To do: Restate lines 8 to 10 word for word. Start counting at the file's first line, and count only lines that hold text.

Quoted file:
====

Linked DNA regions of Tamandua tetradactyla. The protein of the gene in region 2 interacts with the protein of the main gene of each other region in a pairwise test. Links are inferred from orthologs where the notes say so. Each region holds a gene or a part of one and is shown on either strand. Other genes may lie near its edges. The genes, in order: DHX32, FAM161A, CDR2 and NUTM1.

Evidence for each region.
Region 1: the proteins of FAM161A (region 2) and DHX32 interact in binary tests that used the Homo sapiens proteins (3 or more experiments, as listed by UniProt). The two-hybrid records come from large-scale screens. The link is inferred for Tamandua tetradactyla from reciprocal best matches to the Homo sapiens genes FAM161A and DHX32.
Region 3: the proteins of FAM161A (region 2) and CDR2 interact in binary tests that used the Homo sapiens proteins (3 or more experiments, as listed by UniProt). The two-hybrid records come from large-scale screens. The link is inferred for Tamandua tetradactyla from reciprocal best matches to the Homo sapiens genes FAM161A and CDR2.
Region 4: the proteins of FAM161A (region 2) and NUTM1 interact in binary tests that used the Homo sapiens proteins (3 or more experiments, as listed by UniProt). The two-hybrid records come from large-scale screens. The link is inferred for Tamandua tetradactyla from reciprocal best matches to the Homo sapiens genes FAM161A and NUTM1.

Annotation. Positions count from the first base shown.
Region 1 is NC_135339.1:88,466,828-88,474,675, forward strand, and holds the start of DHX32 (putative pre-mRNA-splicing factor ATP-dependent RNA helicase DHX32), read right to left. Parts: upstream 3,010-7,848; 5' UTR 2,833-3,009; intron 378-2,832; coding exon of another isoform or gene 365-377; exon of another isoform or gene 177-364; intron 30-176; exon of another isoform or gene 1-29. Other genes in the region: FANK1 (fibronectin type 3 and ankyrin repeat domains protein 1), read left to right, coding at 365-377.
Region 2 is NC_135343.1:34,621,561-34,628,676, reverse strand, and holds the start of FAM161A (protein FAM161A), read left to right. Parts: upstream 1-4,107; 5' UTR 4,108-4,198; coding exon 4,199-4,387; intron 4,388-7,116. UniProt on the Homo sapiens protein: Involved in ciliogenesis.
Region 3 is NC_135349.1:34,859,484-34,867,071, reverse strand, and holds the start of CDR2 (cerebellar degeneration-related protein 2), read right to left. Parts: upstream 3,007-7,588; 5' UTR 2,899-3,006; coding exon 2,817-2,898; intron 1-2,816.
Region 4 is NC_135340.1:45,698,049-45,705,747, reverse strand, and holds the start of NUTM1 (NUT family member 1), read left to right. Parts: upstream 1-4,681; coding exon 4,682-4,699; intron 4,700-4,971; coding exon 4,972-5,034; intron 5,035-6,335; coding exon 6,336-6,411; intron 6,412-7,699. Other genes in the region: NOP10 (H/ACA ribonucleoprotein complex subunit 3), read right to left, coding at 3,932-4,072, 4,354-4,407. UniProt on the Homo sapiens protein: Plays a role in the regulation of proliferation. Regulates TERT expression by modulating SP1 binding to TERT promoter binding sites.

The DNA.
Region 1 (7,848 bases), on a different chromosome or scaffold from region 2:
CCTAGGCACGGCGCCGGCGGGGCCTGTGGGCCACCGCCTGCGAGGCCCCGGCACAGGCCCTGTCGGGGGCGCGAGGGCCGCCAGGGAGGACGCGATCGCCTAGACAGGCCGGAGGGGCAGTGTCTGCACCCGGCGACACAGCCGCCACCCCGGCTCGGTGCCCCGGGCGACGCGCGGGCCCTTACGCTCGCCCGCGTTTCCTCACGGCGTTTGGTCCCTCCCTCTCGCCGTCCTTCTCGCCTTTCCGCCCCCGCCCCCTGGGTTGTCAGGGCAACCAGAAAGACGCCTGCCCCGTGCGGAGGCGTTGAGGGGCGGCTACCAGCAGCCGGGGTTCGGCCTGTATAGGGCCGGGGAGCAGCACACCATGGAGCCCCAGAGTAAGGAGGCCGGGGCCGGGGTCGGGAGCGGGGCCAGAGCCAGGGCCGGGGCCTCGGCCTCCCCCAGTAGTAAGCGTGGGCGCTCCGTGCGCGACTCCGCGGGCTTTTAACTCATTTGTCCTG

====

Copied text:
Region 2 is NC_135343.1:34,621,561-34,628,676, reverse strand, and holds the start of FAM161A (protein FAM161A), read left to right. Parts: upstream 1-4,107; 5' UTR 4,108-4,198; coding exon 4,199-4,387; intron 4,388-7,116. UniProt on the Homo sapiens protein: Involved in ciliogenesis.
Region 3 is NC_135349.1:34,859,484-34,867,071, reverse strand, and holds the start of CDR2 (cerebellar degeneration-related protein 2), read right to left. Parts: upstream 3,007-7,588; 5' UTR 2,899-3,006; coding exon 2,817-2,898; intron 1-2,816.
Region 4 is NC_135340.1:45,698,049-45,705,747, reverse strand, and holds the start of NUTM1 (NUT family member 1), read left to right. Parts: upstream 1-4,681; coding exon 4,682-4,699; intron 4,700-4,971; coding exon 4,972-5,034; intron 5,035-6,335; coding exon 6,336-6,411; intron 6,412-7,699. Other genes in the region: NOP10 (H/ACA ribonucleoprotein complex subunit 3), read right to left, coding at 3,932-4,072, 4,354-4,407. UniProt on the Homo sapiens protein: Plays a role in the regulation of proliferation. Regulates TERT expression by modulating SP1 binding to TERT promoter binding sites.